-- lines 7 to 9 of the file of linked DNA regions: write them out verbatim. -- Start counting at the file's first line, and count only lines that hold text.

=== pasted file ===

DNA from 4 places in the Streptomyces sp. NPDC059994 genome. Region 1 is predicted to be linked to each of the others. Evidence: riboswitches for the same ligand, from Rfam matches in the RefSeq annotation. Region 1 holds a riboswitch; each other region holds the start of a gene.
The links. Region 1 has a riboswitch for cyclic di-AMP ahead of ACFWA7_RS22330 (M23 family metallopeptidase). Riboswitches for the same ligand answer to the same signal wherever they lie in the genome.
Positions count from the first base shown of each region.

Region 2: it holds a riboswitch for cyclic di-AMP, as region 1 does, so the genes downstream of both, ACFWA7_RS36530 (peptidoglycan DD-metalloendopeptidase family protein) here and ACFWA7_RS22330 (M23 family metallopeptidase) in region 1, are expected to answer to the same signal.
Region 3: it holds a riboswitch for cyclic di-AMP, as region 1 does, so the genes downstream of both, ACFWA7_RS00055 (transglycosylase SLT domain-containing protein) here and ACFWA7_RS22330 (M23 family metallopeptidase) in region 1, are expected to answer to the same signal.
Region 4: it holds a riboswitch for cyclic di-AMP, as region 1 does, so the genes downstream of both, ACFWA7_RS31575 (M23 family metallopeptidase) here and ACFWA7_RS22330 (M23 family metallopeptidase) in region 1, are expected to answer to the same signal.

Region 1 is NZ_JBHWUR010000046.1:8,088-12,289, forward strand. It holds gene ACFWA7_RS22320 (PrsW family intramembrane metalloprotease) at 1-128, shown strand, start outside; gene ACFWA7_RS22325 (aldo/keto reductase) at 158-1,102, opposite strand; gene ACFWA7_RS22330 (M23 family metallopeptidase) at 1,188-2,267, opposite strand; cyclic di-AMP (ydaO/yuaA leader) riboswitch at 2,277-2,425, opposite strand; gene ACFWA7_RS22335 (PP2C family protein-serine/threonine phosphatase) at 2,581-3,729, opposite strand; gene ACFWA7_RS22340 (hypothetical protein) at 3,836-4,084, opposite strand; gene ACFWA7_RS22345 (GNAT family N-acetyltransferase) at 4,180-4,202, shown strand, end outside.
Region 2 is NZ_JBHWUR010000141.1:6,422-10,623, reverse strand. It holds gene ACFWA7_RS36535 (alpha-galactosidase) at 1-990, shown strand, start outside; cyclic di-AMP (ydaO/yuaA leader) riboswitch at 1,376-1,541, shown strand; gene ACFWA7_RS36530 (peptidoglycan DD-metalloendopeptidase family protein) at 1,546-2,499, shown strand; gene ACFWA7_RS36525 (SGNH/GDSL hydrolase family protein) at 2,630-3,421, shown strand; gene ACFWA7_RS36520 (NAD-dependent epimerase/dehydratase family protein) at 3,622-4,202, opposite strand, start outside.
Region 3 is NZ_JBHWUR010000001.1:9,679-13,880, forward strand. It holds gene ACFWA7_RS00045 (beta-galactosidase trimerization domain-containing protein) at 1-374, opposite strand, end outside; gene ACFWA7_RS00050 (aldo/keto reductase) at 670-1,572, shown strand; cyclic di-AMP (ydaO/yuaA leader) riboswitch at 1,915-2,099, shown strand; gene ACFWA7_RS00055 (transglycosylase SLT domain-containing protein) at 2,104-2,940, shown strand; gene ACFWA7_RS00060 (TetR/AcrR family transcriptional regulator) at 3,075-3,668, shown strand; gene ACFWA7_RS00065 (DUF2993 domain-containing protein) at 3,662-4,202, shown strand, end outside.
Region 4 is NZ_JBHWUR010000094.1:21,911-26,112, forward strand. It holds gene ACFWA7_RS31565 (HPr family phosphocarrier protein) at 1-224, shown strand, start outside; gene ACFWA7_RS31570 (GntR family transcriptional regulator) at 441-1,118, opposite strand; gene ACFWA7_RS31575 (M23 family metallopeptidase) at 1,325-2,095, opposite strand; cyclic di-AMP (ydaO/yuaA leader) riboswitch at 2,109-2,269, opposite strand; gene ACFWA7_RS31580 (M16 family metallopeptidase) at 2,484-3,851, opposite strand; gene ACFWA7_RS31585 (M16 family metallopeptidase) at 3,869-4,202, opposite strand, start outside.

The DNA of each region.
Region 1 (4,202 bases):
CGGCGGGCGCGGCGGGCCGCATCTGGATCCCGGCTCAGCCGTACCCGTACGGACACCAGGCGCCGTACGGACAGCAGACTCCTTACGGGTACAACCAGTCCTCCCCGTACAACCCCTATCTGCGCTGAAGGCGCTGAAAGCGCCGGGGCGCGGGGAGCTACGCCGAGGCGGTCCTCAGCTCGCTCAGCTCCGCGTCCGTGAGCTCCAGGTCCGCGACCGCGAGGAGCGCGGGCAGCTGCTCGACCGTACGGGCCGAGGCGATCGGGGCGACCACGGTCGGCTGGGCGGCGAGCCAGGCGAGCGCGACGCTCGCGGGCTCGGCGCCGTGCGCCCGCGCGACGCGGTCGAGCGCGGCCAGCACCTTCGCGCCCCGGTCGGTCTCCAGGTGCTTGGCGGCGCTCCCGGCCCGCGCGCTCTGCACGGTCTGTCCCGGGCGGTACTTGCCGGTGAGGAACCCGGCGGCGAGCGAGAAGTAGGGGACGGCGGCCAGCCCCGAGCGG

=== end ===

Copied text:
Region 1 is NZ_JBHWUR010000046.1:8,088-12,289, forward strand. It holds gene ACFWA7_RS22320 (PrsW family intramembrane metalloprotease) at 1-128, shown strand, start outside; gene ACFWA7_RS22325 (aldo/keto reductase) at 158-1,102, opposite strand; gene ACFWA7_RS22330 (M23 family metallopeptidase) at 1,188-2,267, opposite strand; cyclic di-AMP (ydaO/yuaA leader) riboswitch at 2,277-2,425, opposite strand; gene ACFWA7_RS22335 (PP2C family protein-serine/threonine phosphatase) at 2,581-3,729, opposite strand; gene ACFWA7_RS22340 (hypothetical protein) at 3,836-4,084, opposite strand; gene ACFWA7_RS22345 (GNAT family N-acetyltransferase) at 4,180-4,202, shown strand, end outside.
Region 2 is NZ_JBHWUR010000141.1:6,422-10,623, reverse strand. It holds gene ACFWA7_RS36535 (alpha-galactosidase) at 1-990, shown strand, start outside; cyclic di-AMP (ydaO/yuaA leader) riboswitch at 1,376-1,541, shown strand; gene ACFWA7_RS36530 (peptidoglycan DD-metalloendopeptidase family protein) at 1,546-2,499, shown strand; gene ACFWA7_RS36525 (SGNH/GDSL hydrolase family protein) at 2,630-3,421, shown strand; gene ACFWA7_RS36520 (NAD-dependent epimerase/dehydratase family protein) at 3,622-4,202, opposite strand, start outside.
Region 3 is NZ_JBHWUR010000001.1:9,679-13,880, forward strand. It holds gene ACFWA7_RS00045 (beta-galactosidase trimerization domain-containing protein) at 1-374, opposite strand, end outside; gene ACFWA7_RS00050 (aldo/keto reductase) at 670-1,572, shown strand; cyclic di-AMP (ydaO/yuaA leader) riboswitch at 1,915-2,099, shown strand; gene ACFWA7_RS00055 (transglycosylase SLT domain-containing protein) at 2,104-2,940, shown strand; gene ACFWA7_RS00060 (TetR/AcrR family transcriptional regulator) at 3,075-3,668, shown strand; gene ACFWA7_RS00065 (DUF2993 domain-containing protein) at 3,662-4,202, shown strand, end outside.